Middle-grades teachers are usually considered as teachers of 6th, 7th, and/or 8th grades (Conference Board of the Mathematical Sciences [CBMS], 2012). Despite the crucial transitioning role middle level mathematics education has for students during their K-12 mathematics education experiences, research indicates that many teacher education programs are either focused on elementary or secondary levels and not oriented toward developing content and pedagogy for *preservice middle-grades mathematics teachers (PMMTs).*

Indeed, the majority of middle grades teachers are likely prepared in a program designed as preparation to teach all academic subjects in grades K–8 or in a program to teach mathematics in grades 7–12 or 6–12. Moreover, programs that do offer specific preparation for middle grades often lead to multi-subject certification (such as a certificate to teach mathematics and science), making it challenging for future teachers to take all the mathematics recommended by this report (i.e., *The Mathematical Education of Teachers II*). (CBMS, 2012, p. 39)

Overlapping licensure and mixed grade programs make it challenging for both PMMTs and their teacher educators to clearly define the scope and goals of mathematics content courses for this population. Especially when a class has a mixed composition of preservice elementary teachers and PMMTs, instructors sometimes must make adjustments to the depth and breadth of the mathematics content to be able to meet the learning needs of all students. The *Mathematics Teaching in the 21 ^{st} Century Study (MT21)*, an international comparative study focused on the preparation of PMMTs across six countries, pointed out the widely varied mathematics learning opportunities provided for PMMTs in the U.S. compared to other countries, with PMMTs prepared in an elementary program having relatively weaker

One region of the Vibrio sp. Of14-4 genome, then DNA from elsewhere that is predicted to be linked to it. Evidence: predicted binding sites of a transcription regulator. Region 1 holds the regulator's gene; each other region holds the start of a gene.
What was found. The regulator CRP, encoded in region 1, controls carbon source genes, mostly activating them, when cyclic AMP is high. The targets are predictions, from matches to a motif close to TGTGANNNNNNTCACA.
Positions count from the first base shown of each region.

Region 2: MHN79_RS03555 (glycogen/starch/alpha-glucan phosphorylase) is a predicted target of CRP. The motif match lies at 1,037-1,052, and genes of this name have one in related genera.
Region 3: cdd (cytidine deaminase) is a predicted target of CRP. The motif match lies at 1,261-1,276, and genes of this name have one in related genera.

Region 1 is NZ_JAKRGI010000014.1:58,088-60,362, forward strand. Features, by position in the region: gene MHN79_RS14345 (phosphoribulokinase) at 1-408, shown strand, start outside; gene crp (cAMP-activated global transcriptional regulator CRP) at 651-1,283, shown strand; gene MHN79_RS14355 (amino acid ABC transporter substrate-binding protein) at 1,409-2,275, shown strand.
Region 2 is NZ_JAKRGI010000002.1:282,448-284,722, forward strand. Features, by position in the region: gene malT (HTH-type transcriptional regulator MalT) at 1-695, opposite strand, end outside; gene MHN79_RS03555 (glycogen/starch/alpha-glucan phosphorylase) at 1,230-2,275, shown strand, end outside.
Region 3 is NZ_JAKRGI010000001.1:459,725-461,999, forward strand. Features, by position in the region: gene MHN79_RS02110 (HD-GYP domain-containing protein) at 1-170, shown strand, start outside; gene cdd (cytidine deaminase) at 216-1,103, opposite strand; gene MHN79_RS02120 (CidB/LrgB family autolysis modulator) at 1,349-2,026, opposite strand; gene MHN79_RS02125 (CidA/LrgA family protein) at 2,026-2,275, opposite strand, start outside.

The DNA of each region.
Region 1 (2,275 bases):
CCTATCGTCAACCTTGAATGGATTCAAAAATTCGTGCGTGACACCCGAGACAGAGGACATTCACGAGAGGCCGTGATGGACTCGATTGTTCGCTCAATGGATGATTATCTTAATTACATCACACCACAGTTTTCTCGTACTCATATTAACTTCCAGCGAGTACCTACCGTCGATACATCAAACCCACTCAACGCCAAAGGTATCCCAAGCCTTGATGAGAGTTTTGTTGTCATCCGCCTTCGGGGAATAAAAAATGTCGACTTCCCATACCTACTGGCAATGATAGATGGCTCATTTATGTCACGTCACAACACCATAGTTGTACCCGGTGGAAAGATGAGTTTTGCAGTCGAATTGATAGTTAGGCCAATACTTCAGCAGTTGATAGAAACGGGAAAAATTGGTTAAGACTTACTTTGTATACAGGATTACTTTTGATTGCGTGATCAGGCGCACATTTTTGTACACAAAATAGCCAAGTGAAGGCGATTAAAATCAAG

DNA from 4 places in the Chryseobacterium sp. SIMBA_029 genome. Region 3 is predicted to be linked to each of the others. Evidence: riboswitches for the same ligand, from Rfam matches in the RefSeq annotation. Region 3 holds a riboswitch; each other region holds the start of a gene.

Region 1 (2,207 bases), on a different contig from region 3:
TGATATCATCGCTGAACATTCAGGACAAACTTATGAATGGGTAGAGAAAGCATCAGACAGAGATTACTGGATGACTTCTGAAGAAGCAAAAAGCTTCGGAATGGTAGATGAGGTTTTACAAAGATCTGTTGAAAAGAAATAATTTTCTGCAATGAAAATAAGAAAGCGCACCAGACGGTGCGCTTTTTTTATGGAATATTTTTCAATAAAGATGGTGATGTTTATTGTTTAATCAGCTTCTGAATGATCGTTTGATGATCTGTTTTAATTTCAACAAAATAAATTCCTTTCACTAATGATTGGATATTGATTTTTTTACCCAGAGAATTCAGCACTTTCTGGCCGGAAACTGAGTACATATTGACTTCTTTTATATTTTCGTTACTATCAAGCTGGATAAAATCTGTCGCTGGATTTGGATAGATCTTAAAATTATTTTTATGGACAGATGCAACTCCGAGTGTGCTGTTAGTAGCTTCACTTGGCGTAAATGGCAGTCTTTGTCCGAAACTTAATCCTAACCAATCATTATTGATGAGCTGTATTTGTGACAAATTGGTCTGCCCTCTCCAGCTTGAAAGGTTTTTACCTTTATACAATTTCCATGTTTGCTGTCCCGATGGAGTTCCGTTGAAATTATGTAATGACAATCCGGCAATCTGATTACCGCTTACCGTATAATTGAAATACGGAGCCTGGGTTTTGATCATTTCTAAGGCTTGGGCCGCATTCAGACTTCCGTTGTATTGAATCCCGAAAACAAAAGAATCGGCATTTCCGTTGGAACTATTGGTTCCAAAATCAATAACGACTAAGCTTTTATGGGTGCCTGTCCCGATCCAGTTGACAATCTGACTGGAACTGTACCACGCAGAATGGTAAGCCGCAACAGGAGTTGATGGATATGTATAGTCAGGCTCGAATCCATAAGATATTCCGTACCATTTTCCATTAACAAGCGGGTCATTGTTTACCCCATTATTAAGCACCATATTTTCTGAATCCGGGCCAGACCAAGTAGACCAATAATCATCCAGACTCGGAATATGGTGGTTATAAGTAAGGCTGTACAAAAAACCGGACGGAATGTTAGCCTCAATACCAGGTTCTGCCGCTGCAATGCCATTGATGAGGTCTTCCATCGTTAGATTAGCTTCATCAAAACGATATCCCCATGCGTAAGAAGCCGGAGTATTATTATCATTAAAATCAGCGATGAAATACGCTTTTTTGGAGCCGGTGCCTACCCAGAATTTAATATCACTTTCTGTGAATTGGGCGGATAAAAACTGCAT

*mathematics content knowledge (MCK)*, but stronger pedagogy, than those prepared in a secondary program (Schmidt et al., 2007).

Given the above challenges in the preparation of PMMTs’ MCK, described here are my reflections on the gap in PMMTs’ MCK, particularly about reasoning and proof, along with contributing factors and potential impact, drawn from my own teaching experience and related literature. I started teaching geometry content courses for PMMTs a couple of years ago, and from the beginning I have been challenged by their reluctance toward learning reasoning and proof, especially axiomatic reasoning and formal proof writing. As a teacher educator, I believe a mission of a mathematics content course for PMMTs is to equip them with solid MCK as suggested by teacher education standards. So, my initial reflection on the course design began with reexamining the alignment between the learning goals of the course and national teacher education standards and recommendations. According to the *Council of the Accreditation of Educator Preparation Standards *(National Council of Teachers of Mathematics [NCTM], 2012), PMMTs should be prepared “with depth and breadth” in geometry (p. 1), including “axiomatic reasoning and proof” (p. 2). The *Mathematical Education of Teachers II (MET II)* (CBMS, 2012) particularly emphasizes mathematical explanation and reasoning abilities in the preparation of PMMTs, such as “informally explaining and proving theorems about angles” (p. 44). In addition to developing solid MCK that PMMTs will teach, it is essential they acquire understandings of the connections to both elementary school and high school mathematical concepts (Association of Mathematics Teacher Educators [AMTE], 2017; CBMS, 2012). Although it is equally important for PMMTs to make connections to both grade level bands, it is more challenging for them to build solid understandings and proficient skills in upper grades mathematics. Because of this concern, I made sure the geometry content included in the course addressed a moderate level of axiomatic reasoning and proof, as they are important components of high school geometry with which PMMTs are supposed to make connections when teaching middle school geometry (NCTM, 2000; National Governors Association Center for Best Practices [NGA Center] & Council of Chief State School Officers [CCSSO], 2010).